Table of Contents Author Guidelines Submit a Manuscript
International Journal of Otolaryngology
Volume 2015 (2015), Article ID 127842, 7 pages
http://dx.doi.org/10.1155/2015/127842
Research Article

Correlation of Lateral Cephalogram and Flexible Laryngoscopy with Sleep Study in Obstructive Sleep Apnea

Department of ENT, Amrita Institute of Medical Sciences, Amrita Vishwa Vidyapeetham, Kochi, Kerala 682041, India

Received 31 July 2015; Revised 14 October 2015; Accepted 26 October 2015

Academic Editor: Jeffrey P. Pearson

Copyright © 2015 Anila Narayanan and Bini Faizal. This is an open access article distributed under the Creative Commons Attribution License, which permits unrestricted use, distribution, and reproduction in any medium, provided the original work is properly cited.

Abstract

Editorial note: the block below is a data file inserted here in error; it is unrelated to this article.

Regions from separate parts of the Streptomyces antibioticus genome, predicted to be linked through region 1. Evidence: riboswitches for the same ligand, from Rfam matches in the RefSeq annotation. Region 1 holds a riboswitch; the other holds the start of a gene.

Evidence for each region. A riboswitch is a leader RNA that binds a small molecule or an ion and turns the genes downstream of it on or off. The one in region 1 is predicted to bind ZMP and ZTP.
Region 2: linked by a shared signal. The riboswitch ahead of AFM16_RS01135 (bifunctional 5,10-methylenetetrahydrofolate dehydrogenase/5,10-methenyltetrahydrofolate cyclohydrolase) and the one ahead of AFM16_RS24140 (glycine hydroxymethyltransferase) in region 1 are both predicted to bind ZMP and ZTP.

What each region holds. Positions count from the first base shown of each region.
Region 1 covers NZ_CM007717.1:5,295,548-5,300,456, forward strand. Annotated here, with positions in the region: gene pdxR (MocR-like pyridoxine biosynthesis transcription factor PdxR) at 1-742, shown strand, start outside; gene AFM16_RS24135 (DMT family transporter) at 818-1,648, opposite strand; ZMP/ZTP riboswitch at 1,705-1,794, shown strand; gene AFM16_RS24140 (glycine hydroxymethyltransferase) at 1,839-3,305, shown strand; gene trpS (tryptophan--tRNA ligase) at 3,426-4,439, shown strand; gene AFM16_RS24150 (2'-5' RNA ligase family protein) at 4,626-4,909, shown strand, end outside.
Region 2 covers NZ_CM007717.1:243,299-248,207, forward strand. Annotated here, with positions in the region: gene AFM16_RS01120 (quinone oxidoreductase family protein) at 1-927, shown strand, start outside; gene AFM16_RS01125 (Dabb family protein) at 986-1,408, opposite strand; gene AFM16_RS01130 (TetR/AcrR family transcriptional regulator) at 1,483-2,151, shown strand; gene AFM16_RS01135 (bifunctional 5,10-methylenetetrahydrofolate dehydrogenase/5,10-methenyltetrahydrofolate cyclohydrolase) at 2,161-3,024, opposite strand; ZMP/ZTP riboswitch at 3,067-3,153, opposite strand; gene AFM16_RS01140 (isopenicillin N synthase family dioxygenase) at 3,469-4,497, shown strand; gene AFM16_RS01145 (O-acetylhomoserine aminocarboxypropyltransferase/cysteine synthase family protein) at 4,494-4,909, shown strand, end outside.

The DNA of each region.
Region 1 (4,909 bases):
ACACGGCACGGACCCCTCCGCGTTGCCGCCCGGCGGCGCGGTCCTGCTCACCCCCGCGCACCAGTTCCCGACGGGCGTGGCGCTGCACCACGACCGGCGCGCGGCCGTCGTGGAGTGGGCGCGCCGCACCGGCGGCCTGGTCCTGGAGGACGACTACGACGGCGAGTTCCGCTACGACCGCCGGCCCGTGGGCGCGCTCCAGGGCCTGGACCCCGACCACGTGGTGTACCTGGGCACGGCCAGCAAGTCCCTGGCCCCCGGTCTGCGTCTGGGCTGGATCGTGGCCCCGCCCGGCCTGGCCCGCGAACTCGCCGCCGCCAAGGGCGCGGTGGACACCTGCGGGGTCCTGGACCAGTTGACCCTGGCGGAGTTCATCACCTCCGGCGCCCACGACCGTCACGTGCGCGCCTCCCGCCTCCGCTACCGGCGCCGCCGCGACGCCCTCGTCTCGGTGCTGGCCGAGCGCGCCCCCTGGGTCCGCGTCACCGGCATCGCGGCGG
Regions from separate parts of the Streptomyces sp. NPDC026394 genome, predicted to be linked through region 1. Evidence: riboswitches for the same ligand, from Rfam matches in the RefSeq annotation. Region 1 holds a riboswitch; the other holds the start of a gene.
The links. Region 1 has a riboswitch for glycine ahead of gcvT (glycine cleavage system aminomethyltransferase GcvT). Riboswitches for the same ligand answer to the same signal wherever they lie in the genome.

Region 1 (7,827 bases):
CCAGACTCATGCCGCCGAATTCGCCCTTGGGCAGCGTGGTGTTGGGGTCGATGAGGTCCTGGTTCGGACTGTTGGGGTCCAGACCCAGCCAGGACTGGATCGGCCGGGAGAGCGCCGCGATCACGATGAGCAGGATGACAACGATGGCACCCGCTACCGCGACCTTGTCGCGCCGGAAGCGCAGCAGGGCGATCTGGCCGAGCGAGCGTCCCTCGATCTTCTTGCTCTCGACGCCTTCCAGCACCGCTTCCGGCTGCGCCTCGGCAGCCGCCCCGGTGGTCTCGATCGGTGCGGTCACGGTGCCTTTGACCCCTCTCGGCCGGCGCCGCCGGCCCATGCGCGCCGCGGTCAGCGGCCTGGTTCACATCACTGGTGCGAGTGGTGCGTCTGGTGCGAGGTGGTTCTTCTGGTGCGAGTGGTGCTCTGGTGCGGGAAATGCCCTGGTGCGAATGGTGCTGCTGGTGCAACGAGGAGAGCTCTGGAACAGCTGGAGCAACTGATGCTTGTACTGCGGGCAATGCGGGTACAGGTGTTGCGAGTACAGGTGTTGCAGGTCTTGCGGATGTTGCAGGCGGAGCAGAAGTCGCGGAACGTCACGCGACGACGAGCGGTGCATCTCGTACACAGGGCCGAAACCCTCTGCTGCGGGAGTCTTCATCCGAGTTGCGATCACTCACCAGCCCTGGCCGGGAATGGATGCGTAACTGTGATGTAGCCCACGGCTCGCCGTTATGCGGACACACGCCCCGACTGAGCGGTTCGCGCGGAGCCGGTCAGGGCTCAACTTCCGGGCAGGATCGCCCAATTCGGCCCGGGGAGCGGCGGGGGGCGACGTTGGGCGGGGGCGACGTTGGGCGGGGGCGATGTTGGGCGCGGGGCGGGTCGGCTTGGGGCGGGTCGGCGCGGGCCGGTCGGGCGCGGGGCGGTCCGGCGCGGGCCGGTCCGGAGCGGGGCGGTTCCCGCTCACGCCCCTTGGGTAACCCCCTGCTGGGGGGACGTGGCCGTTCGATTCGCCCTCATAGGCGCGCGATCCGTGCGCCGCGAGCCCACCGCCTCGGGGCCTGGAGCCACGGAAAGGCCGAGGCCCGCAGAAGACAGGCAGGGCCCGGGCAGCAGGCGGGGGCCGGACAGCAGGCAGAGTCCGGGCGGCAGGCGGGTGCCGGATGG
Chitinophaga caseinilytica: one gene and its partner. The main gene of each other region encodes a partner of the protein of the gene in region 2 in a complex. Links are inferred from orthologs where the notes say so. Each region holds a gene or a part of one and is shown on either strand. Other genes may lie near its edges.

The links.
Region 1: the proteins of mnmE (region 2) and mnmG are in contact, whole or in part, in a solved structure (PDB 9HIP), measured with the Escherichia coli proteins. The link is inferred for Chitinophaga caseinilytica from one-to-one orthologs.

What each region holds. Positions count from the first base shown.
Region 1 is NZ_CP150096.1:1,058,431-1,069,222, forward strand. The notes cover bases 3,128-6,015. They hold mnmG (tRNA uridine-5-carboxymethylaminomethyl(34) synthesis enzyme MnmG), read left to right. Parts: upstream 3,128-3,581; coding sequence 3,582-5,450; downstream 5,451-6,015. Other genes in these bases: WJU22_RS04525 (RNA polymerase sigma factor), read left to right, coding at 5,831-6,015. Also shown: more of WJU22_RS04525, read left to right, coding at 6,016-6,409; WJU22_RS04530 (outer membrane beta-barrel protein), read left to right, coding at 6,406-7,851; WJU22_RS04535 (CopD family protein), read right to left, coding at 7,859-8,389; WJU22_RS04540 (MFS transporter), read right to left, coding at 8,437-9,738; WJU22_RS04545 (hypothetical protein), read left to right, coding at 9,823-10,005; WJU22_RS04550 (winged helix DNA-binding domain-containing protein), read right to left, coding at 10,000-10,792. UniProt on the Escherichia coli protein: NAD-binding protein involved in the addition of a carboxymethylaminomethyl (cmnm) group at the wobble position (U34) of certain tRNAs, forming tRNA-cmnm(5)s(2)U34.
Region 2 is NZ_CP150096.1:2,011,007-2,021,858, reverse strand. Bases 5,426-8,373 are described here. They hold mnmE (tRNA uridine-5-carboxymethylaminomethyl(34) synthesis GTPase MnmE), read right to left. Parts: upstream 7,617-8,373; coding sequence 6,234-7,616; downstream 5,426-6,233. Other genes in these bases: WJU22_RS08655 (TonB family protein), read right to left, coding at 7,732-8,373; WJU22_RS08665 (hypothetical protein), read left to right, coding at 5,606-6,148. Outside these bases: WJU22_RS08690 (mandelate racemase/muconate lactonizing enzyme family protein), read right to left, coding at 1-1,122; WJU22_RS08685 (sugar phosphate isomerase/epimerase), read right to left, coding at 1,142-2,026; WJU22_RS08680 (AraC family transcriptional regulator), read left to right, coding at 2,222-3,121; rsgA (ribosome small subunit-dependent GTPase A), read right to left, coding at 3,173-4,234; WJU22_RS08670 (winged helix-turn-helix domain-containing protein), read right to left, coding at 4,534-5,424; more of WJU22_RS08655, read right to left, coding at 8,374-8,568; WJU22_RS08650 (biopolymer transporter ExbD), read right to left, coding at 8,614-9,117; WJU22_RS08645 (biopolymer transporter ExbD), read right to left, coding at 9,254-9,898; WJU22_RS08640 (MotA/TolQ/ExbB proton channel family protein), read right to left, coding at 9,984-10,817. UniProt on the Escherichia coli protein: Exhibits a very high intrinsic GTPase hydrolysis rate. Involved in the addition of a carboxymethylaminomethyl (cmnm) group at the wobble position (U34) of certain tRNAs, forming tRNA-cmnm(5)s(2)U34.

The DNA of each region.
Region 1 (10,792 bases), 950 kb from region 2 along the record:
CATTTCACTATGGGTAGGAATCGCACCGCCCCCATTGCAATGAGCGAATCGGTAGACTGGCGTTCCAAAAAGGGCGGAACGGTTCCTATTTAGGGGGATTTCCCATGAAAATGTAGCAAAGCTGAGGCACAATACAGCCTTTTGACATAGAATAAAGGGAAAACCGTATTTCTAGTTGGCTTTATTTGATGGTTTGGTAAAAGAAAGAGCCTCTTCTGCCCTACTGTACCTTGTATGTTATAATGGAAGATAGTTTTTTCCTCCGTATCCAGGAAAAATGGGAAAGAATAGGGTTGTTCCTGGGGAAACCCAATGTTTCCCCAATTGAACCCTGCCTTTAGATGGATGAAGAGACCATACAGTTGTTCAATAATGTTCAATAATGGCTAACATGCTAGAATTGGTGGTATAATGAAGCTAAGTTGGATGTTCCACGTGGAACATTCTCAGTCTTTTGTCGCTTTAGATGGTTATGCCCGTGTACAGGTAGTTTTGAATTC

Objective. To study the correlation between lateral cephalogram, flexible laryngoscopy, and sleep study in patients diagnosed with obstructive sleep apnea (OSA). Background. Screening tools should be devised for predicting OSA which could be performed on an outpatient basis. With this aim we studied the skeletal and soft tissue characteristics of proven OSA patients. Methods. A prospective study was performed in patients diagnosed with obstructive sleep apnea by sleep study. They were evaluated clinically and subjected to lateral cephalometry and nasopharyngolaryngoscopy. The findings were matched to see if they corresponded to AHI of sleep study in severity. An attempt was made to see whether the data predicted the patients who would benefit from oral appliance or surgery as the definitive treatment in indicated cases. Results. A retropalatal collapse seen on endoscopy could be equated to the distance from mandibular plane to hyoid (MP-H) of lateral cephalometry and both corresponded to severity of AHI. At the retroglossal region, there was a significant correlation with MP-H, length of the soft palate, and AHI. Conclusion. There is significant correlation of lateral cephalogram and awake flexible nasopharyngolaryngoscopy with AHI in OSA. In unison they form an excellent screening tool for snorers.